Oxford County Public Health is following up on a reported case of Meningococcal disease.
Meningococcal is a serious disease and symptoms can come on very quickly. The bacterium that causes meningococcal disease is carried in the mouth and throat. It can spread when people share things like cigarettes, drinks, food or other objects that have been in someone else’s mouth.
Symptoms of meningococcal disease include:
Residents are reminded not to share anything that has been in their mouth and to wash their hands to prevent the spread of infections.
- a severe headache
- high fever
- sensitivity to bright lights
- neck stiffness and joint pains
- confusion or coma
- a red-purple, pin-point rash or bruises anywhere on the body
If residents are experiencing symptoms of meningococcal disease, they are urged to seek medical advice from their family physician or their local emergency room as symptoms can come on very quickly.
Vaccinations are available for some strains of this disease. Contact Oxford County Public Health at 519-539-9800 ext 3500 or toll-free 1-800-755-0394 ext 3500 for more information.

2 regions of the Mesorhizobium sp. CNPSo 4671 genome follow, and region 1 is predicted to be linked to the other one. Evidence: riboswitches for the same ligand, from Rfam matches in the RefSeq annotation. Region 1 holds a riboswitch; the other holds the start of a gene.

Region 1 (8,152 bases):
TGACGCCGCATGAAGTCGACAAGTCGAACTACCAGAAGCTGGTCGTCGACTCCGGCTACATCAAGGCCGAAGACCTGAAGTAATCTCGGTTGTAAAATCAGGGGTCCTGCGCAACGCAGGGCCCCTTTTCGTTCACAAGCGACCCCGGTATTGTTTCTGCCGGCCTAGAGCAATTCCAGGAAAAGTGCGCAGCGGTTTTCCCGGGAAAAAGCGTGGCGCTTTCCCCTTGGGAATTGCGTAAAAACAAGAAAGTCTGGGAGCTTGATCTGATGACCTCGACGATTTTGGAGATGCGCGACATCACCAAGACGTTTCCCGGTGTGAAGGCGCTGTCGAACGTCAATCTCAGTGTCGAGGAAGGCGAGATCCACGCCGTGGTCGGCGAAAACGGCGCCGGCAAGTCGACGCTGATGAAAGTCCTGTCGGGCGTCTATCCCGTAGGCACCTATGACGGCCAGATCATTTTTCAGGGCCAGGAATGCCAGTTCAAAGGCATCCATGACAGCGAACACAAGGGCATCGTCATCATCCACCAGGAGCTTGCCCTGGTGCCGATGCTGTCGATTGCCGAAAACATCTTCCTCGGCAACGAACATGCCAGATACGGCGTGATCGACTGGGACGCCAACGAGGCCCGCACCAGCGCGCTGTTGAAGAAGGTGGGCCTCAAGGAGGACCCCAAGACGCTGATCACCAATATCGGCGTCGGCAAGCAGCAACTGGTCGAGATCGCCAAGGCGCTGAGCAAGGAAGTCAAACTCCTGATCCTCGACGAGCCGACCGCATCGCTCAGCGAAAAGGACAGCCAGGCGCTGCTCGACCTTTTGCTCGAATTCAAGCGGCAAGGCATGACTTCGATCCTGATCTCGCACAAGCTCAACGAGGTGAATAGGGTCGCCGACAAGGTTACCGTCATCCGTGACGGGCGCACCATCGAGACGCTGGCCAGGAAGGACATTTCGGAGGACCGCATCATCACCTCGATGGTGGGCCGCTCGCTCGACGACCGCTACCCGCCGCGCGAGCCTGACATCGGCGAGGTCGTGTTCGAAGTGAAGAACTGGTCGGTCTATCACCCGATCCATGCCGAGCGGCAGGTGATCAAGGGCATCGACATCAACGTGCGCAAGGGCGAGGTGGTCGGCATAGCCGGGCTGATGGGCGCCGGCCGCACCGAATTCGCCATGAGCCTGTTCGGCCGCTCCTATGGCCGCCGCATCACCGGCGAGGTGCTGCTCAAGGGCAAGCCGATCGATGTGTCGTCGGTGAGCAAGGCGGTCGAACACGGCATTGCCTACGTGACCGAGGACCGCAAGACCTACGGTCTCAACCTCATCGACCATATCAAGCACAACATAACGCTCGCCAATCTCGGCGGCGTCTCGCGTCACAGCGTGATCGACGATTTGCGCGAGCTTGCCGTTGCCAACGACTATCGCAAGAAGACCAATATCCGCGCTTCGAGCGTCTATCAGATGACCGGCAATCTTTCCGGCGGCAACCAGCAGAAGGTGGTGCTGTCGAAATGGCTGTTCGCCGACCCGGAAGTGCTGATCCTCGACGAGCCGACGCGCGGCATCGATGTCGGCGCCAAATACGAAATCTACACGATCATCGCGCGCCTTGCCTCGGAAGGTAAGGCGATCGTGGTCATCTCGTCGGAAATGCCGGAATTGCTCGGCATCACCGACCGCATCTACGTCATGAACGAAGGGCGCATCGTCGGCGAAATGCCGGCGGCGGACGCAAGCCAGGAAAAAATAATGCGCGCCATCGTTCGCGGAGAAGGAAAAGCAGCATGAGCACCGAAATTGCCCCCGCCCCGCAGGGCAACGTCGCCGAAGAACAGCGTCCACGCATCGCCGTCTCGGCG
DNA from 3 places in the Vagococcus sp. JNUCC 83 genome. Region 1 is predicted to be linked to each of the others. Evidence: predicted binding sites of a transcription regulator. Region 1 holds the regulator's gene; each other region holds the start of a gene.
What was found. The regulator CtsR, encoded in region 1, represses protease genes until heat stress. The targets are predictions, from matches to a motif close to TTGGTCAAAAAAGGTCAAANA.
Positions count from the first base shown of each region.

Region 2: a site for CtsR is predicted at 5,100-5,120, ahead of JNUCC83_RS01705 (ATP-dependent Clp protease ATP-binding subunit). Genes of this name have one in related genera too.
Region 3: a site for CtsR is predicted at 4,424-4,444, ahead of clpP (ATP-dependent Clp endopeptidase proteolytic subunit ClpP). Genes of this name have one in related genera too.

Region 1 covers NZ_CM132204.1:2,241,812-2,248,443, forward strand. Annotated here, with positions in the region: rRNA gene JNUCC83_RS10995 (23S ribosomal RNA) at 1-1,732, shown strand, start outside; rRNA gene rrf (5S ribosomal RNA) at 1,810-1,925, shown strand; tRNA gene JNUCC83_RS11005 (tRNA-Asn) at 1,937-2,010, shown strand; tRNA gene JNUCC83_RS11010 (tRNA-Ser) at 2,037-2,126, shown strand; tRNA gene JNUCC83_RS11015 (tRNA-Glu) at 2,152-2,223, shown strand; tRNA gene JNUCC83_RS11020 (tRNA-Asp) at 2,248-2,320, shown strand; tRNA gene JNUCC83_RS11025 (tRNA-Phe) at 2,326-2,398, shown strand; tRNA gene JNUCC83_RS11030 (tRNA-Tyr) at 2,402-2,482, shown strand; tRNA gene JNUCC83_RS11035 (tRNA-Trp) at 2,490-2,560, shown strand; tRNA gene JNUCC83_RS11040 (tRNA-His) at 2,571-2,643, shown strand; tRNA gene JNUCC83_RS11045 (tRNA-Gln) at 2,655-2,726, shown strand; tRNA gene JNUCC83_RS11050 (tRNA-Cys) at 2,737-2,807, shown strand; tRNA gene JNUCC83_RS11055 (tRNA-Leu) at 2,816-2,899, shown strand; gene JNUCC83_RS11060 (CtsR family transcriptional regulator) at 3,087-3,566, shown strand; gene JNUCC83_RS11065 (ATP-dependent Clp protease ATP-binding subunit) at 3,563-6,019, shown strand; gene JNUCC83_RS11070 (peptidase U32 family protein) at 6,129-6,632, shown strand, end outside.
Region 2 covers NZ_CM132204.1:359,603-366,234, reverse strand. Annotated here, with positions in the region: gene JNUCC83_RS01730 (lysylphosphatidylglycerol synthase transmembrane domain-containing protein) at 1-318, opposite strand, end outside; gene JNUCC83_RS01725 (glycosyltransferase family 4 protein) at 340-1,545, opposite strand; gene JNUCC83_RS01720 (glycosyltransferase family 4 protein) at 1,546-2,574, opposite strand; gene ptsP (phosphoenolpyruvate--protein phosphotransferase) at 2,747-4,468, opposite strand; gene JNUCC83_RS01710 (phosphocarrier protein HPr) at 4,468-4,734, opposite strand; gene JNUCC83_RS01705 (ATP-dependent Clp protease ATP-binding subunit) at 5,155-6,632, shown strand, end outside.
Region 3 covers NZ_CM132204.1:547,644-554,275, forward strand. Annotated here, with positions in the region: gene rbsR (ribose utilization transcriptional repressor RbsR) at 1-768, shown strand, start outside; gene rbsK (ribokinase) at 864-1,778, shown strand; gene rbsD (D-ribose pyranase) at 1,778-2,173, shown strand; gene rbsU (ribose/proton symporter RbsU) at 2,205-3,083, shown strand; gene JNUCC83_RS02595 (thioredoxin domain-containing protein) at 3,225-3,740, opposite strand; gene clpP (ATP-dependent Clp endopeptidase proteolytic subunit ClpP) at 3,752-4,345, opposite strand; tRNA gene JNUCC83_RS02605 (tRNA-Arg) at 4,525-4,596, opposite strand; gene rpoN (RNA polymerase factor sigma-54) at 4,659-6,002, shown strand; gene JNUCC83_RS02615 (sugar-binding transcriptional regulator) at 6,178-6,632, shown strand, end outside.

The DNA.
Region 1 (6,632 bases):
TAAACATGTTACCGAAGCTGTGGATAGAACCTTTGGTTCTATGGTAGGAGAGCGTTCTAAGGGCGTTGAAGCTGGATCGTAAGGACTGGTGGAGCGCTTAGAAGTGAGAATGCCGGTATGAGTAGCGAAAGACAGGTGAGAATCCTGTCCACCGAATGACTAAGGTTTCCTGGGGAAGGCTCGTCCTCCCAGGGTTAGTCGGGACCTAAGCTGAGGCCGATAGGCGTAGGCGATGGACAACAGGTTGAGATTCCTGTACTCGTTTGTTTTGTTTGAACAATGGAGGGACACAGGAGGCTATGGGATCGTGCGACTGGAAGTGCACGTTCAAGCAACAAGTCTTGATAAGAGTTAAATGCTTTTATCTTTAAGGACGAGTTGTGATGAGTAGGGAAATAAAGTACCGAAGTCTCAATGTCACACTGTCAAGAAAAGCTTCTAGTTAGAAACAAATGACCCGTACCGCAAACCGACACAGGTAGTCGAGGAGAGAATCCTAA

- Meningococcal disease consists of two conditions: meningitis (an inflammation of the lining of the brain and spinal cord) and meningococcemia (an infection of the blood stream). It is caused by a bacterium called Neisseria meningitidis.
- There are several different types or “serogroups” of meningococcal bacteria. The most common type in Canada is serogroup B, followed by serogroups C and Y. There are vaccines against serogroup C which have been used routinely since 2005 and a vaccine against serogroups A, C, Y and W135 which has been used for Grade 7 students since September 2009. There is no vaccine against serogroup B available in Canada.
- The germ that causes meningococcal disease lives naturally in the back of the nose and throat.
- Up to 10 per cent of the general public carries this germ at any given time. However, most will never develop meningococcal disease. Household contacts, those who share sleeping arrangements and children in daycare with an ill individual are at increased risk of infection.
- Meningococcal disease is spread through saliva (spit) of an infected person when sharing items such as cigarettes, lipstick, food or beverages: unwashed cups or utensils, water bottles, cans, drinking straws, toothbrushes, mouth guards, unwashed musical instruments with mouthpieces or kissing on the mouth.
Communications & New Media Specialist
519-539-9800, ext 3505